The qualifying format for the Sandown 500 is a rather drawn out contest. It starts with the main drivers taking part in a traditional 20-minute qualifying session where Bieb’s did a tremendous job just 4/10ths off the pole time of McLaughlin and in 10th and Richie was 19th. The qualifying session is then followed by two 20 lap races.

The first has all the co-drivers in the cars and the second the main drivers. Both Richard Muscat (#34) and Chris Pither (#33) picked up positions in the first race finishing 9th and 17th. By the time the second race came about there had been some rain, yet it appeared to be clearing and likely that the track would dry as the 25 Supercars roared around. As it turned out half of the field elected for wet tyres and half dry tyres. On lap 2 of the race there was a light sprinkle of rain and although no further rain fell the air temperature had dropped significantly and the speed and heat of the cars only began to dry the track out in the closing stages. This resulted in “two” races, the slick cars racing each other and the wet tyre cars racing each other. Bieb’s in the #34 came 3rd, but unfortunately that was in the “slick tyre race” and there were 13 other cars on wet tyres ahead. Richie was in a similar position and finished a couple of positions further back from the #34. The eventual race winner and hence pole starter was Jamie Whincup from Andre Heimgartner in the Nissan.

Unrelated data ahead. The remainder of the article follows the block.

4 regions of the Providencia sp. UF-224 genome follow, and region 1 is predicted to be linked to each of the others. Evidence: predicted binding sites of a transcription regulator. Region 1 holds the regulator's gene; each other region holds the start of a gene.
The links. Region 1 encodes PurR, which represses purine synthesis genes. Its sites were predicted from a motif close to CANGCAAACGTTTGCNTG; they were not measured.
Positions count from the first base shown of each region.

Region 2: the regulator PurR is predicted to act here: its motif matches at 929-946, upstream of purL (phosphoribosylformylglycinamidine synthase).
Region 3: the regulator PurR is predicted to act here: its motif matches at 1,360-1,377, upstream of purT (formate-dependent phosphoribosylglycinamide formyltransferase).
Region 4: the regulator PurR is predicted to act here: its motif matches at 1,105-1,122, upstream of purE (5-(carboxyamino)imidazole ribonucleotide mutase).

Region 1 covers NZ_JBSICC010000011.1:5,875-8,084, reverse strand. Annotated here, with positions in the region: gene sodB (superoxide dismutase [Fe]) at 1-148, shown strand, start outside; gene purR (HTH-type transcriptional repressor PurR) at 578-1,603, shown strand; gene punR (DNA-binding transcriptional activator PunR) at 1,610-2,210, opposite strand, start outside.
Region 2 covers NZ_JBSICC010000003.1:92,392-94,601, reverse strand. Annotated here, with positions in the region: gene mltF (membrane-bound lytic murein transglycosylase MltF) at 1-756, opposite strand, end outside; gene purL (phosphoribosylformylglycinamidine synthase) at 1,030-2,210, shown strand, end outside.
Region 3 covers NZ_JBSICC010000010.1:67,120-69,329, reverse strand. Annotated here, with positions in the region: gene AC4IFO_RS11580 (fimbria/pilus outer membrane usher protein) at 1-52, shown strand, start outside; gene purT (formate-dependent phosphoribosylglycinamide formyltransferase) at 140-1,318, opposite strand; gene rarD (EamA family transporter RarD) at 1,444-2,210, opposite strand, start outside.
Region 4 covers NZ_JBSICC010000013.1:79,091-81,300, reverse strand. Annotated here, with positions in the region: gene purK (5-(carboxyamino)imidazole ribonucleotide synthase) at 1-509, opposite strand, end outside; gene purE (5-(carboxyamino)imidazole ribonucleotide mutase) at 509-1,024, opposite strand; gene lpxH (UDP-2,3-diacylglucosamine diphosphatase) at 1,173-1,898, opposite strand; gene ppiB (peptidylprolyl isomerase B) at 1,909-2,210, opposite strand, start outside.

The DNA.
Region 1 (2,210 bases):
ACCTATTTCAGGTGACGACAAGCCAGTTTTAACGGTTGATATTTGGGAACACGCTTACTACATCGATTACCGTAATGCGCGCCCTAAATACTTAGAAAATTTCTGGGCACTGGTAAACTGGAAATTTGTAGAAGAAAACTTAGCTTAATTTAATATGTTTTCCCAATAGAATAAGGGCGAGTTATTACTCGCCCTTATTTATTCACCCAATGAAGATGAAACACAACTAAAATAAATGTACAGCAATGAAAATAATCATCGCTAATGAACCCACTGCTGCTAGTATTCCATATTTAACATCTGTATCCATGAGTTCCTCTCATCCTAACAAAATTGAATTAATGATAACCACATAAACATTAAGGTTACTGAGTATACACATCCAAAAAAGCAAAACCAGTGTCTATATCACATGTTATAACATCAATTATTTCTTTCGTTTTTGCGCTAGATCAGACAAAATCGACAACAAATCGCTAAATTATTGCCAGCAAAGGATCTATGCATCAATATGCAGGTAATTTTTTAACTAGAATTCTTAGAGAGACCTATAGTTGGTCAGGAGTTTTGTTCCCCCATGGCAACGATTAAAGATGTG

Saturday night and Barry and I took Milenko Vukovic (Renault TCR car builder from Switzerland) out for a beer. Milenko was spending a week with us prior to the Tailem Bend TCR/S5000 round to assist with preparations and to plan for the 2020 season. We had a lot of laughs as we taught Milenko some “Aussie” sayings and listening to his delivery of “G’day mate”.

Endurance races are only that because of the distance they cover, not the speed that they are raced at. Gone are the days of getting into a rhythm and just trying to make it to the finish. Today the speed from the first to the last lap is hectic. The only reason that this may change is due to fuel strategy. The fuel burn at Sandown is approximately 2.6 litres per lap and with a full tank that holds 109litres the maximum stint at normal race speed is 41 laps.